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Arrovian Aggregation in Economic Environments: How Much Should We Know About Indifference Surfaces?

  • Fleurbaey, Marc
  • Suzumura, Kotaro
  • Tadenuma, Koichi

Arrow's celebrated theorem of social choice shows that the aggregation of individual preferences into a social ordering cannot make the ranking of any pair of alternatives depend only on individual preferences over that pair, unless the fundamental weak Pareto and nondictatorship principles are violated. In the standard model of division of commodities, we investigate how much information about indifference hypersurfaces is needed to construct social ordering functions satisfying the weak Pareto principle and anonymity. We show that local information such as marginal rates of substitution or the shapes "within the Edgeworth box" is not enough, and knowledge of substantially non-local information is necessary.

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Paper provided by Graduate School of Economics, Hitotsubashi University in its series Discussion Papers with number 2002-10.

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Length: 31 p.
Date of creation: Nov 2002
Date of revision:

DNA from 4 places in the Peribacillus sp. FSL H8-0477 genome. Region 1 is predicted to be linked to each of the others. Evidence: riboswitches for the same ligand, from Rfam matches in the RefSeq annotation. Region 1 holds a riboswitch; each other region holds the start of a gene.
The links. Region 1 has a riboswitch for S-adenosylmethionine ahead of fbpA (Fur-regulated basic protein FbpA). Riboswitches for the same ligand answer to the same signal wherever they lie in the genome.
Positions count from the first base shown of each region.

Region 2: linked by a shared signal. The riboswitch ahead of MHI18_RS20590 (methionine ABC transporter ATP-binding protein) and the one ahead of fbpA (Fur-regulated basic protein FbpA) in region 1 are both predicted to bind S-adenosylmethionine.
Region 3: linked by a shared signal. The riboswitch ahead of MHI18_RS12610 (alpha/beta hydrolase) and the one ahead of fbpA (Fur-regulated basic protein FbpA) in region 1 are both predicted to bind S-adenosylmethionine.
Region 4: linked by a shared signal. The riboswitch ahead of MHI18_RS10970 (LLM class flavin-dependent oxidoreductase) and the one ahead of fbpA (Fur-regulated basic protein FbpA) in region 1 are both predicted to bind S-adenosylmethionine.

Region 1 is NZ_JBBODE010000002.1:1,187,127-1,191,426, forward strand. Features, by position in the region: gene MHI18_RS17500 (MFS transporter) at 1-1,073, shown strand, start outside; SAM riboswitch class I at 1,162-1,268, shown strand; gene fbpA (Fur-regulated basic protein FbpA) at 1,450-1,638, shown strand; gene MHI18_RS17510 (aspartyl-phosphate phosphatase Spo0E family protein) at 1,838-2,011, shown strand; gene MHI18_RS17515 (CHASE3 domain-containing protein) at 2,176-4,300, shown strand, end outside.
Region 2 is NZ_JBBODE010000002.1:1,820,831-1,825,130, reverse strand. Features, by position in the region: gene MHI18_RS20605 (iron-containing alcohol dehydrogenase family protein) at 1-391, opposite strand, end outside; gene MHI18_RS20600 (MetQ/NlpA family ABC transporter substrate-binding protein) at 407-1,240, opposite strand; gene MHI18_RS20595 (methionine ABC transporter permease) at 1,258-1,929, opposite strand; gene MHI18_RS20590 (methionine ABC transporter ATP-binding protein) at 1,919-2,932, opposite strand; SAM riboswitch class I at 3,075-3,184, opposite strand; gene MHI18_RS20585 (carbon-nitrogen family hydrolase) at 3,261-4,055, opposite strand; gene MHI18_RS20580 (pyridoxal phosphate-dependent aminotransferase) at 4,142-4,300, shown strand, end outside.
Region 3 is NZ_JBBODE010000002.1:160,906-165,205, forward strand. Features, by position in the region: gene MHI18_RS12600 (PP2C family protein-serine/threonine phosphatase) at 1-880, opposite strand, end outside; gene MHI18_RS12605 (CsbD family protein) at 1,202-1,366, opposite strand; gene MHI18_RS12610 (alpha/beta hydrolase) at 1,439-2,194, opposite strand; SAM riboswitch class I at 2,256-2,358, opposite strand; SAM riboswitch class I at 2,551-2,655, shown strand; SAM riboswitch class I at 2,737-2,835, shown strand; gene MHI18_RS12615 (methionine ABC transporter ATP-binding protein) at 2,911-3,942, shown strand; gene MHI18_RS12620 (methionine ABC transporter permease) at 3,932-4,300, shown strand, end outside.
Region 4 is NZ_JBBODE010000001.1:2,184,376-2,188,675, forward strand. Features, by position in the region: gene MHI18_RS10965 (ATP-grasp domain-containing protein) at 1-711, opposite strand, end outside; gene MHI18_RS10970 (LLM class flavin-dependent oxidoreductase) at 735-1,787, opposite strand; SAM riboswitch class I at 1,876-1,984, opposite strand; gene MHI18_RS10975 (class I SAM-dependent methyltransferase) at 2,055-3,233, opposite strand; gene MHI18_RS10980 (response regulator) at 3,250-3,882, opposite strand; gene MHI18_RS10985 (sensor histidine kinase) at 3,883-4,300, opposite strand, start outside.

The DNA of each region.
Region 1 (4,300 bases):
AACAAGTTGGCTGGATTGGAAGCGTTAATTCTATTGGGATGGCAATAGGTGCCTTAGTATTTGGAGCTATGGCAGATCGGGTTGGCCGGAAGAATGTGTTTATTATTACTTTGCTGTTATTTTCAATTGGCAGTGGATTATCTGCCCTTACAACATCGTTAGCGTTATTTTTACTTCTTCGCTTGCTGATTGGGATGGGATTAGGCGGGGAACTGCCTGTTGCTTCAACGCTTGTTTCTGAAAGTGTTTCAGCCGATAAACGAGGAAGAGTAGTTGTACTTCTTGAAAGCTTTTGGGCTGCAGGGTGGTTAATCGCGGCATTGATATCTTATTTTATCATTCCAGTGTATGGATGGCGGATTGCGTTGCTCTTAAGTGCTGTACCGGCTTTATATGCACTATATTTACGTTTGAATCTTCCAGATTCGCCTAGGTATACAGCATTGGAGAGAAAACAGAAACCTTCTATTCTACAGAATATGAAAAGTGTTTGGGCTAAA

Handle: RePEc:hit:econdp:2002-10
Note: November 2002 (First version: July 2001)
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  1. CHICHILNISKYÂ , Graciela, 1995. "A Unified Perspective on Resource Allocation : Limited Arbitrage is Necessary and Sufficient for the Existence of a Competitive Equilibrium, the Core and Social Choice," CORE Discussion Papers 1995027, Université catholique de Louvain, Center for Operations Research and Econometrics (CORE).
  2. repec:ema:worpap:2000-17 is not listed on IDEAS
  3. Bordes, Georges & Breton, Michel Le, 1989. "Arrovian theorems with private alternatives domains and selfish individuals," Journal of Economic Theory, Elsevier, vol. 47(2), pages 257-281, April.
  4. M. Fleurbaey & F. Maniquet, 2008. "Fair social orderings," Economic Theory, Springer, vol. 34(1), pages 25-45, January.
  5. d'Aspremont, Claude & Gevers, Louis, 1977. "Equity and the Informational Basis of Collective Choice," Review of Economic Studies, Wiley Blackwell, vol. 44(2), pages 199-209, June.
  6. Dirk Van de gaer & Marc Fleurbaey & Walter Bossert, 1999. "Responsibility, talent, and compensation: A second-best analysis," Review of Economic Design, Springer, vol. 4(1), pages 35-55.
  7. Kenneth J. Arrow, 1950. "A Difficulty in the Concept of Social Welfare," Journal of Political Economy, University of Chicago Press, vol. 58, pages 328.
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